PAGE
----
However, every morning starts the same way. I walk in the mountains for 20 minutes, maybe half an hour. Some days I take a bit longer and spend an hour there. I feel like, I really can justify that because that is where I am getting all of my inspiration.
When I get into my studio it all starts with a long list, so I just tick it off as I go along.
I can go for weeks when I'm only painting all the time and then there will be some weeks, where I’m working on admin stuff or getting orders ready. It depends on what orders I have.
How do you choose what birds to paint?
Sometimes I feel a connection to certain birds. Maybe it is the first time I have seen a bird or maybe I keep seeing the same bird over and over again. When I paint birds, I like to paint them as I see them. At the moment there is one painting, which is not finished, it needs a little bit of work and that’s a Jay. I haven’t seen the Jay before and then I saw a flock of them. I was so excited!
I was actually in the bushes in the park on the mountain because they are very shy. The warden came around to see if I was okey, so I had to explain that I am bird watching.
I like to watch birds and see what their personality is, and how they behave. So, when I paint them I feel like I’m pertaining that.
Do you sketch or take photographs while you bird watching?
Yes, it is both and I also look at books. People, who know, what I do send me photographs of birds. Sometimes people reach out to me on Instagram or Facebook and send me photos or even books!
Some birds I paint are not necessarily from one image. It might be a lot of different parts of images. I put them together, so I can get the composition that I am happy with.
Do you paint anything else other than birds?
Before I started painting birds, a lot of my paintings were abstract. However, I had a break from painting for about 6 years. I was working as a community artist. This kind of job takes away all of your creative energy and you have nothing left for yourself.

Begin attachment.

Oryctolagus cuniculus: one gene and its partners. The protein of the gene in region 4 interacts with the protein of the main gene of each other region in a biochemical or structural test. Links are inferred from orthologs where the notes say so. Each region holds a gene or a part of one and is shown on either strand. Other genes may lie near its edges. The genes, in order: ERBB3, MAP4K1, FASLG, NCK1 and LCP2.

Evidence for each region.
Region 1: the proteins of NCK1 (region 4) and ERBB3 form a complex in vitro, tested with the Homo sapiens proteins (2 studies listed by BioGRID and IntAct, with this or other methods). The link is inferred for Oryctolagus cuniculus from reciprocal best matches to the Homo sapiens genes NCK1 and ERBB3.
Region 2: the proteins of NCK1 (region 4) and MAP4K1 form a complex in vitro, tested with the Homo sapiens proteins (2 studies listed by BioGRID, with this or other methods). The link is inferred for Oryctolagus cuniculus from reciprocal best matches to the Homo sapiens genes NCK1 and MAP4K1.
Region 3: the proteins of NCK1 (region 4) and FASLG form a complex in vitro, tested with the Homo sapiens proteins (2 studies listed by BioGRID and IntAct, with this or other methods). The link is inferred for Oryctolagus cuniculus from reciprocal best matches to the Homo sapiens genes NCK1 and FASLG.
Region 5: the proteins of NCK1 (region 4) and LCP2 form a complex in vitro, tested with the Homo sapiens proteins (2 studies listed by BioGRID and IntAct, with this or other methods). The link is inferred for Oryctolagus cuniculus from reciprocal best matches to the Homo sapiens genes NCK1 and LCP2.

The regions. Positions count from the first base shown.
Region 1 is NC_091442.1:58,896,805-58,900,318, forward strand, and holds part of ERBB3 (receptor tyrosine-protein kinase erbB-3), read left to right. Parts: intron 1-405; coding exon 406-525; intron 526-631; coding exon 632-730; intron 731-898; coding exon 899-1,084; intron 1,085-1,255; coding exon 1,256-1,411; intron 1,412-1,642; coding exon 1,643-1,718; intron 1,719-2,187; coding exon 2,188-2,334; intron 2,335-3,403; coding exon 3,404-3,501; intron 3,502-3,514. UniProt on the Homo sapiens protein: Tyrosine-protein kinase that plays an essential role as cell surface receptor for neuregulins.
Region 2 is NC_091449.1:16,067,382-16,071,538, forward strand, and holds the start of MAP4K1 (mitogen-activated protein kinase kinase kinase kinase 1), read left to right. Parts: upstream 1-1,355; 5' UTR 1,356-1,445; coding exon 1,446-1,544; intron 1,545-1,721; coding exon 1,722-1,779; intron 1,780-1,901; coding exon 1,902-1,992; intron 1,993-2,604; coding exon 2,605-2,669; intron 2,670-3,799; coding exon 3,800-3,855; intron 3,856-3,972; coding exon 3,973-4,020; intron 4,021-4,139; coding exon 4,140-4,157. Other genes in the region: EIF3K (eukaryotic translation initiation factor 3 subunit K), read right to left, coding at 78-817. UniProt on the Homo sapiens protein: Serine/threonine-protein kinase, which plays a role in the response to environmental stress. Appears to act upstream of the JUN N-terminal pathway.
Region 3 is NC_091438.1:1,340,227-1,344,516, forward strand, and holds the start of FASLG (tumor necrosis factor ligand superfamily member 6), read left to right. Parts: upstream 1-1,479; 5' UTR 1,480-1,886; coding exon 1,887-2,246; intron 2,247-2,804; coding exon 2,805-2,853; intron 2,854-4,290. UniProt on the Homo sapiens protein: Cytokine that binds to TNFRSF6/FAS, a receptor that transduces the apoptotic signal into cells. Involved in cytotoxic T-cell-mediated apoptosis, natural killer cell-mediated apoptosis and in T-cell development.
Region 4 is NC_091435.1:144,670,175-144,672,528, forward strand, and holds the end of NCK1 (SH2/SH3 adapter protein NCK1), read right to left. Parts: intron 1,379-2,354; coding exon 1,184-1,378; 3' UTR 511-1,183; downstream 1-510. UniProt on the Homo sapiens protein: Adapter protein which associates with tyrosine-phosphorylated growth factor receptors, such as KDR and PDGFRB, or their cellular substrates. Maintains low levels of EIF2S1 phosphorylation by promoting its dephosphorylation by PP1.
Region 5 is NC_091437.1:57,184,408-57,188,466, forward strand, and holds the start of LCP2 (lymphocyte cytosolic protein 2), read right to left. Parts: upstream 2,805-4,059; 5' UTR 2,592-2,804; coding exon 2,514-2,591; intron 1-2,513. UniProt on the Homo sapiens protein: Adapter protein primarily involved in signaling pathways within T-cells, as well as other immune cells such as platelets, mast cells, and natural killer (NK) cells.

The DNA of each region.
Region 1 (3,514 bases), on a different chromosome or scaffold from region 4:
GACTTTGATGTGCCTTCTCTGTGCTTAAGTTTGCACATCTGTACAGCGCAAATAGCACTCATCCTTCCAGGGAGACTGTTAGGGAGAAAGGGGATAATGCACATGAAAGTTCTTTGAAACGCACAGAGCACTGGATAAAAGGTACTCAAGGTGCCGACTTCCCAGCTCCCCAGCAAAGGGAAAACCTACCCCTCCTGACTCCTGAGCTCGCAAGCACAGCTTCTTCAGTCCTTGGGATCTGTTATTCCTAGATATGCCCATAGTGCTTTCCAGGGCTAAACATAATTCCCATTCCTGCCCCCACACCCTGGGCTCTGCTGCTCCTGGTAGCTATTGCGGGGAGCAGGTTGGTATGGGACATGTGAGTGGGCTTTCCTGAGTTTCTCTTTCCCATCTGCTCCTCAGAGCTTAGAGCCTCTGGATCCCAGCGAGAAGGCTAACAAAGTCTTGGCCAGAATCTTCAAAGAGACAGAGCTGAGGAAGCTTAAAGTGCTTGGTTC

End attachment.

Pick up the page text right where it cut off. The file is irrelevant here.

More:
When I started painting again I wanted to paint something realistic. I think I wanted to prove to myself that I could paint.
At the moment, I am doing some botanical work. I have a series of three; there is Monstera, Rubber Leaf and a Banana Leaf. Last week I started a Furn.
The series started because a girl from a local plant shop commissioned me to paint a Monstera. Now I have increased the series and I would like to get another three botanical paintings completed. The three paintings that I have got at the moment went to Kew Gardens. It is interesting, how this series developed and started the life of its own.
Sometime I do some lino or mono printing or abstract painting, just to keep creative thinking going
Do you need a specific setting to start painting?
It is funny you ask that! Recently I watched a video of an artist, who had a little studio in the garden. He would go there with a flask of tea. Before painting, he would put a blanket over himself, pour his tea and have all his pencils around him. He would sharpen all pencils and then he was ready to start. And that’s exactly what I do.
Almost every night I will do a little bit of painting from home. I find it really relaxing and I really enjoy it, even if it is half an hour. On Friday and Saturday nights, I can paint for about three hours until 2 or 3 am. Once you get into it, you don’t want to stop!
You have to make a little comfortable nest for yourself. I like having all my tools around me, all my brushes, so I can switch to different sizes easily. I also prepare a pallet with all the colours that I need. I have the second pallet with the colours I think I might need. Once all of that is ready, then I start painting and relax into it.
With each painting I want to see that I have discovered something new and that I am progressing and getting better
All photographs for this interview were kindly provided by Eimear
You can see more of Dolly Birds work here